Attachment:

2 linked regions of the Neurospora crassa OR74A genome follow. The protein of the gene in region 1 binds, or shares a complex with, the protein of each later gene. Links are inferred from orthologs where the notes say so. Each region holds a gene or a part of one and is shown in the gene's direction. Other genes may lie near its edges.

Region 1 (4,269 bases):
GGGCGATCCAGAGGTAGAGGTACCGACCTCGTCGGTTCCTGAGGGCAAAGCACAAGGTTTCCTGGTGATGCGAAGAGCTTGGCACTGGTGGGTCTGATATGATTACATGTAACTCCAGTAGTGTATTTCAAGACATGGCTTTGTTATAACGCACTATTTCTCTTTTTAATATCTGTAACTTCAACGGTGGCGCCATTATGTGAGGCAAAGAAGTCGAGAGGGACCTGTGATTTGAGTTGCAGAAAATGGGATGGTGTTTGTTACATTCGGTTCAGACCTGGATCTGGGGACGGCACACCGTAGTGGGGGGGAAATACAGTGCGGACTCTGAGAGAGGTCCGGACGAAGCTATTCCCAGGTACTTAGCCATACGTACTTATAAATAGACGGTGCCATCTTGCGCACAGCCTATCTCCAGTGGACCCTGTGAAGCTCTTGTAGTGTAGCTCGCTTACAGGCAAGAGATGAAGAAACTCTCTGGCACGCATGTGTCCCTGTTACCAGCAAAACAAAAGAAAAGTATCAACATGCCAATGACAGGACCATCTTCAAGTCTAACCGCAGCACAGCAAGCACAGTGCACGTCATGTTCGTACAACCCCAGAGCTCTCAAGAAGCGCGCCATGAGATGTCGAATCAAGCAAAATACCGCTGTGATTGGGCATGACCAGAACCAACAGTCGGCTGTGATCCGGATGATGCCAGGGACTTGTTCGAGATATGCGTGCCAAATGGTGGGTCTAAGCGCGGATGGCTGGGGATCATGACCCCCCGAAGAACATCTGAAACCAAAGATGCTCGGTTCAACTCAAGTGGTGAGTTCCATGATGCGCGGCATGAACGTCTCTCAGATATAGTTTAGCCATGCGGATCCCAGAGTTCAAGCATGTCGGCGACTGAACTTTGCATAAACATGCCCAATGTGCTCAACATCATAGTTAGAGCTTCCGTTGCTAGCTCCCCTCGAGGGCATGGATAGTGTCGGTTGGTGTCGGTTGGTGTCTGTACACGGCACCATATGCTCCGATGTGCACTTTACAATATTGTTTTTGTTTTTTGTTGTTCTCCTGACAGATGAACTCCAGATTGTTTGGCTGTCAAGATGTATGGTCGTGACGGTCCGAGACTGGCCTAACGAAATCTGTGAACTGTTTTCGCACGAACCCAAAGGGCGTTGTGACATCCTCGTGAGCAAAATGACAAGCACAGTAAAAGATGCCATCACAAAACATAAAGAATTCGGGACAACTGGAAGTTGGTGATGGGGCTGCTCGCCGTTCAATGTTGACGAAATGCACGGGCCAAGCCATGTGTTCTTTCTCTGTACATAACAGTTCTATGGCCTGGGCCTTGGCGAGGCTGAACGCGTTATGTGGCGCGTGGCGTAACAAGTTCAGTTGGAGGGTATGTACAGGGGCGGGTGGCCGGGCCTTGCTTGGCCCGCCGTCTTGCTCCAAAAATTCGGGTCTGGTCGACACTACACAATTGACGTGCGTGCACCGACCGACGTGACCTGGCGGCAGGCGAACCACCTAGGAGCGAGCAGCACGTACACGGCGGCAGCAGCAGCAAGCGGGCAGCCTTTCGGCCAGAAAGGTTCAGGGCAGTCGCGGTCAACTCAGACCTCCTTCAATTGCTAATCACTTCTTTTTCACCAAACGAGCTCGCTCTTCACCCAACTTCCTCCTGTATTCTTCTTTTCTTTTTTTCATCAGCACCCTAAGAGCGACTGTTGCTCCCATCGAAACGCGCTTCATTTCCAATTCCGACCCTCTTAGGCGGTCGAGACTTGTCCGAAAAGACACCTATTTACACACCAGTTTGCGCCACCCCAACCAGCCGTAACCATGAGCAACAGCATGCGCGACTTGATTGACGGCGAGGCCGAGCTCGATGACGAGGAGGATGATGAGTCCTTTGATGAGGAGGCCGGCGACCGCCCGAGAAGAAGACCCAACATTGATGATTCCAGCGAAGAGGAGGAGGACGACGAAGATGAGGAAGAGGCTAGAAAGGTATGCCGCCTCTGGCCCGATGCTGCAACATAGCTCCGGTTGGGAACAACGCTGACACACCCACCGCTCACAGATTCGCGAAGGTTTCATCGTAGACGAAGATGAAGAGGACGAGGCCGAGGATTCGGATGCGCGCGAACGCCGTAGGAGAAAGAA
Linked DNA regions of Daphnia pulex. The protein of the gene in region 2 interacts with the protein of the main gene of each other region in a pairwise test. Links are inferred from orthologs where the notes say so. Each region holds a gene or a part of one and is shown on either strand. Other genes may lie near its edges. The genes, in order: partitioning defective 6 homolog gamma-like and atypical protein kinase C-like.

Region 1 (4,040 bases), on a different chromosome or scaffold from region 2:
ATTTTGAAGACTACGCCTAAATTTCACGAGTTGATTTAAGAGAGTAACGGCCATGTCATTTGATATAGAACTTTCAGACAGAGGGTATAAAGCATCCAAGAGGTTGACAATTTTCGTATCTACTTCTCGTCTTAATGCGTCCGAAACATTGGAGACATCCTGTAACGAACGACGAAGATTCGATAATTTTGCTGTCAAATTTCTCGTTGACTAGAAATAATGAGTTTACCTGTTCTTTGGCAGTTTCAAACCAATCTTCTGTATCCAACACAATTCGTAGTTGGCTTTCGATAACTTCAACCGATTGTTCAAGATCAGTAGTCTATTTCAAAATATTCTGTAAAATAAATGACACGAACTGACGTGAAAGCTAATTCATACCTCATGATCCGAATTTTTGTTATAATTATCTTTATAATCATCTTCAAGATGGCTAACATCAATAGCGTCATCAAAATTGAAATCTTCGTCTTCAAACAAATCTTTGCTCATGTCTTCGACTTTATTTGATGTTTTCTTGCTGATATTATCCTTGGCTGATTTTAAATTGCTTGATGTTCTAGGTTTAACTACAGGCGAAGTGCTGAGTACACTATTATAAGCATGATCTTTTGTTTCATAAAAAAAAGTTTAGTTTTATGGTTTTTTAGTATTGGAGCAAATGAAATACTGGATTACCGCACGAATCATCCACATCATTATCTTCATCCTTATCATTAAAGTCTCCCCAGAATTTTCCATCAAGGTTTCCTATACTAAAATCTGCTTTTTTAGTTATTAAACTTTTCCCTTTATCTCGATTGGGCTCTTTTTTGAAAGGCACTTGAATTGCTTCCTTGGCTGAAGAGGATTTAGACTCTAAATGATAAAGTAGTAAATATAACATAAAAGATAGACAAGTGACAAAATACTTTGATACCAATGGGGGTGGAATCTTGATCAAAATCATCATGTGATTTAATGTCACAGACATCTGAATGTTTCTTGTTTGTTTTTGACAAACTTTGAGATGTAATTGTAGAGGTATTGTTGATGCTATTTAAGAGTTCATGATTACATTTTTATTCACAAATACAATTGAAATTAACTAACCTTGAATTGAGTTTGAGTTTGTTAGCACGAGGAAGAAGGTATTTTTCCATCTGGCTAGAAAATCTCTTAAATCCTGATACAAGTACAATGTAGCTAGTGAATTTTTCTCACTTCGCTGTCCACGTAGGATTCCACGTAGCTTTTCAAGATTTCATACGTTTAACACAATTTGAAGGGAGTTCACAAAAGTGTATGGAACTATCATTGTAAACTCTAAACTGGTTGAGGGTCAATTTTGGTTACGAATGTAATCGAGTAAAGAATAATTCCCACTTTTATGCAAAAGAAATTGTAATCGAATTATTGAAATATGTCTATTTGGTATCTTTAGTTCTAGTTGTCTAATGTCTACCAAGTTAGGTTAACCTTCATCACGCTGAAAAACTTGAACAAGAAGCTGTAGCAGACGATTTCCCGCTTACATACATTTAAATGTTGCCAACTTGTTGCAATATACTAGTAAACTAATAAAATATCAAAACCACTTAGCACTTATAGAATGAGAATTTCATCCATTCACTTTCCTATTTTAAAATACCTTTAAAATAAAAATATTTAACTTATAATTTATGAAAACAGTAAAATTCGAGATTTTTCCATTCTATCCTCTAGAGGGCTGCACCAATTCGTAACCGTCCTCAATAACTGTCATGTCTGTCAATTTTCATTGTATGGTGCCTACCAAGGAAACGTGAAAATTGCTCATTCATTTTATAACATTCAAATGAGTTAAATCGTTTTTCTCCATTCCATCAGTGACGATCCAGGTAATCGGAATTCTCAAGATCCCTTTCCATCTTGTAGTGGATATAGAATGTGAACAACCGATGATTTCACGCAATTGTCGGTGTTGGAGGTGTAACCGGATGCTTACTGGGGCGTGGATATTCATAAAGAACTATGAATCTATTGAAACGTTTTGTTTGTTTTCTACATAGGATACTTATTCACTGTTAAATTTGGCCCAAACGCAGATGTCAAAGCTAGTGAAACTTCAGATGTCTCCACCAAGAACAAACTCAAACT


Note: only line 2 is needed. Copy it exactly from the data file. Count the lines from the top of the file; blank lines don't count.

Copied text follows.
Region 1 (4,269 bases):